• Also I have plans to do an audio commentary with Clifford Parks the film’s star.

  • Paul N

    By all accounts Walt was a driven young man who believed in his vision, not an angst-ridden milquetoast as he comes off here. That said, I’ve always thought that a project about Walt’s early days (pre-Mickey) would make a compelling watch. Kudos to the filmmaker for his attempt.

  • Worth watching, but the character of young Walt here is too low-key, which has been mentioned even by Mr. Gaddie himself. As a 1920’s “go-getter” Midwestern American, he could use a bit more of that Sinclair Lewis quality of ruthless ambition. The avuncular Disney seems to have been characteristic of, mainly, his later years. Depicting more of the rough-and-tumble, cutthroat nature of the early theatrical cartoon world would make for a better script. If one is forthcoming (along with the financing for a first-rate Disney bio), I’ll be the first to buy a ticket.

    My only other suggestion is to use authentic period music for the score— or at least music that’s written by someone who can authoritatively recreate the sounds of the 20’s, like Vince Giordano or Rick Benjamin. That treacly, anachronistic stuff at the end is… not good, not at all. As a music historian, it just about soured me on the whole film.

  • Tedzey

    I enjoyed watching the credits! As the years were passing, I knew that it would go in the order of band concert ending with sorcerer’s apprentice! I would love to see the Walt Disney Biopic like everybody else who commented bout a possible feature lenght picture!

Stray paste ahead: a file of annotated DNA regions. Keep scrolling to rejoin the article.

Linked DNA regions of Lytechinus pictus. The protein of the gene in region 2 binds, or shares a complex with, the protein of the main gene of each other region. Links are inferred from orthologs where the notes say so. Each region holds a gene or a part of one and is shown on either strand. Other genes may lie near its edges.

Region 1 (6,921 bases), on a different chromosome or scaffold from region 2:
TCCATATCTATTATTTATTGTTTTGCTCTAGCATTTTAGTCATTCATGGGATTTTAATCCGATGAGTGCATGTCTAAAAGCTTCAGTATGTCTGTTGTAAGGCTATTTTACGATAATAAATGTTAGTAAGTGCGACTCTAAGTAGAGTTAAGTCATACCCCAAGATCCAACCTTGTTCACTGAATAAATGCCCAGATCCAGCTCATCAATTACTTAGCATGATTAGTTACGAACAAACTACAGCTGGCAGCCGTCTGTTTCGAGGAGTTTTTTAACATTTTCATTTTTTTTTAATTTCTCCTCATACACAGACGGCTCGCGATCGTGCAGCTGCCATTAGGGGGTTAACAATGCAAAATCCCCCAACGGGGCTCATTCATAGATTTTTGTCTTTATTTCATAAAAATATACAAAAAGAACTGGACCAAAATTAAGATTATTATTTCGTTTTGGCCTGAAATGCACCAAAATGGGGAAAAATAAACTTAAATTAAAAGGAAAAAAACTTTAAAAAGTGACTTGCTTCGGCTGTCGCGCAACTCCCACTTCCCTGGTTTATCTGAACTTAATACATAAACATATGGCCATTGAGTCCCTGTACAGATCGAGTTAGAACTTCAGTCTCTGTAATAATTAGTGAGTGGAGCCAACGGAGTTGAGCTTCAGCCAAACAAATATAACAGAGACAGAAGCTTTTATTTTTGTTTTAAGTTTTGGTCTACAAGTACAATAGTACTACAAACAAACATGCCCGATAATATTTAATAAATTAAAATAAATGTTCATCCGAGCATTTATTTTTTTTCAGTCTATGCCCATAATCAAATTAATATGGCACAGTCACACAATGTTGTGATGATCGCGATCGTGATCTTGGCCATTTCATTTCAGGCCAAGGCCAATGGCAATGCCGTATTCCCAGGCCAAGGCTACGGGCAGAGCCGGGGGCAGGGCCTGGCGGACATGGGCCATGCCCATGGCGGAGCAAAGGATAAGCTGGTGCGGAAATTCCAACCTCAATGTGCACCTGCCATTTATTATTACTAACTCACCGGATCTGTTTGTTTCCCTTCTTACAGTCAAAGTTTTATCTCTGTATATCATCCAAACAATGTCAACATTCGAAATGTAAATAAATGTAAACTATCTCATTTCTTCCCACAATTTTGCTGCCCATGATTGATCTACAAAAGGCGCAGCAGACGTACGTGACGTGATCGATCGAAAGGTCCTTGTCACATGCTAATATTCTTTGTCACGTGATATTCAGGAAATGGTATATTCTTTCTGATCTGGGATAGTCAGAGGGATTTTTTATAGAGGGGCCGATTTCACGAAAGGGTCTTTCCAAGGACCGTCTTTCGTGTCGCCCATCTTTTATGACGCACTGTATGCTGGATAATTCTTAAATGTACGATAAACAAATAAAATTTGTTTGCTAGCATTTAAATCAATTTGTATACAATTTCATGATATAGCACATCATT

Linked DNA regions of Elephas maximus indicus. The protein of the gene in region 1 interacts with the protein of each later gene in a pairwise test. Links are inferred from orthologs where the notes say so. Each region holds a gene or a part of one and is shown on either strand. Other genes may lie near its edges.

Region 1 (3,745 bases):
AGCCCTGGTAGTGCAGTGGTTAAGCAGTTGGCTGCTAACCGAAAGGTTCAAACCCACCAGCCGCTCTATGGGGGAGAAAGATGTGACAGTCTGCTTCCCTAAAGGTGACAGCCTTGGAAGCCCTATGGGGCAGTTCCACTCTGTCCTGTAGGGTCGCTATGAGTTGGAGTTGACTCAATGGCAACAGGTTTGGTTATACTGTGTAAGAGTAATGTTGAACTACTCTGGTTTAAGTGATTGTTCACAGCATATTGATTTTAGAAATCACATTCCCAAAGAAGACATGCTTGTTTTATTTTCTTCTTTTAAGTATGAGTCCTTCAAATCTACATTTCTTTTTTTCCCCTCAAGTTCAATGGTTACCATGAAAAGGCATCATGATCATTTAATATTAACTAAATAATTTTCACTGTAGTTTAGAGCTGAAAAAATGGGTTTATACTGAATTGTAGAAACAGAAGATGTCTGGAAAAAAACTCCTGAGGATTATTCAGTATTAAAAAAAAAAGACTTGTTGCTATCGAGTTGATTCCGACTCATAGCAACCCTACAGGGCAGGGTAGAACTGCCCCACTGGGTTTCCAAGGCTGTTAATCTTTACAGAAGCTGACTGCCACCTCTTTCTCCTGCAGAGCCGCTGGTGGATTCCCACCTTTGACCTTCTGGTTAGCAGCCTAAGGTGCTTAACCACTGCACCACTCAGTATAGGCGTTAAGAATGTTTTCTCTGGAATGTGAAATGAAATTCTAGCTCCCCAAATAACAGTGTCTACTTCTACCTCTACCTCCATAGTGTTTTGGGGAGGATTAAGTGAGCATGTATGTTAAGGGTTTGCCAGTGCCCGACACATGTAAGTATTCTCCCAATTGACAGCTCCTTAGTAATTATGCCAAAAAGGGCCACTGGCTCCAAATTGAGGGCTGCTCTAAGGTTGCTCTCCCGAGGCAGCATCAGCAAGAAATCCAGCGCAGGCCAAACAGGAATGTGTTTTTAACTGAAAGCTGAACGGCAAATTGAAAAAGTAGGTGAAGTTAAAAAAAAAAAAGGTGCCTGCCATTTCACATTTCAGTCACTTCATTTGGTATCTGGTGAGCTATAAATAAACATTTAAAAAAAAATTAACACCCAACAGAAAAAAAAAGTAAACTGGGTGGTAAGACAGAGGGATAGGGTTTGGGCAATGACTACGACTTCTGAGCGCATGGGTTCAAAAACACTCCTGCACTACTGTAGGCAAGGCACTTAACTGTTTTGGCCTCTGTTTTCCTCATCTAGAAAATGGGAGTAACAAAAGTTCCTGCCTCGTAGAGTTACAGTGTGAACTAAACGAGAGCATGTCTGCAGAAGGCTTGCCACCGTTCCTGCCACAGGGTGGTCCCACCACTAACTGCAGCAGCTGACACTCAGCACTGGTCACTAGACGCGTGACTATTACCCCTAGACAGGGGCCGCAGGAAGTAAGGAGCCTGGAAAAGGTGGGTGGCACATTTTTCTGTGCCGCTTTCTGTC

• Jake

    The actors are earnest but something tells me the young Walt Disney would not have been mistaken for a modern emo. There is some interesting stuff on Pat Powers in the recent “Joseph P. Kennedy Presents” biography.

  • Yipes.

  • David

    Michael Gaddie, you did a fine job. Don’t sweat the negative comments above; they can’t can’t do what you did and they’re just jealous of your your youth and precociousness.

    Some of the acting was a bit flat, as if acting for stage rather than camera.

    However the cinematography was lovely, and I can also give praise for the logistics of getting all those settings and actors together. And then there’s writing the screenplay.

    So, altogether a smashing good job.

  • Scarabim

    I have to agree that Walt comes off way too simpering here. I can’t imagine him practically begging for more money, as in the first scene. He had more backbone and self-regard than that. And if the creator of this is trying for a “Disney cheese” feel, then he’s lost me as a viewer. That’s the kind of condescension/disregard history vibe we already get from Seth McFarlane, and NO THANK YOU.

  • Bugsmer

    Michael, I finally got around to seeing your film. While it does have flaws, and some of the drama is misplaced, it was an entertaining little short. At times, I almost found myself believing that the characters were living in the late 20s. You managed to successfully make do with what you had to work with. Like the films of Walt Disney, yours is very story-driven, and filmed in such a way that people care about the outcome of the characters’ problems. Good job!

  • Quite obvious * A LOT * of work went into this short film. It has some nice shots, nice sets, nice sound. Michael, if you had the proper acting talent for this short and all the facts double and triple checked, this could have been your Steamboat Willie. Hope you get your shot at making a much expanded film on Walt with all the proper resources. There are LOTS of great stories from the Golden Age of Animation just waiting to be told.

  • Watching this as many times as I have, I’ve forgotten which were facts and which were “hyperbole”. Could you guys point out what is true and what is false?

  • The bartender kicked ass!!!! But no, this was really fun to make. A great learning experiance.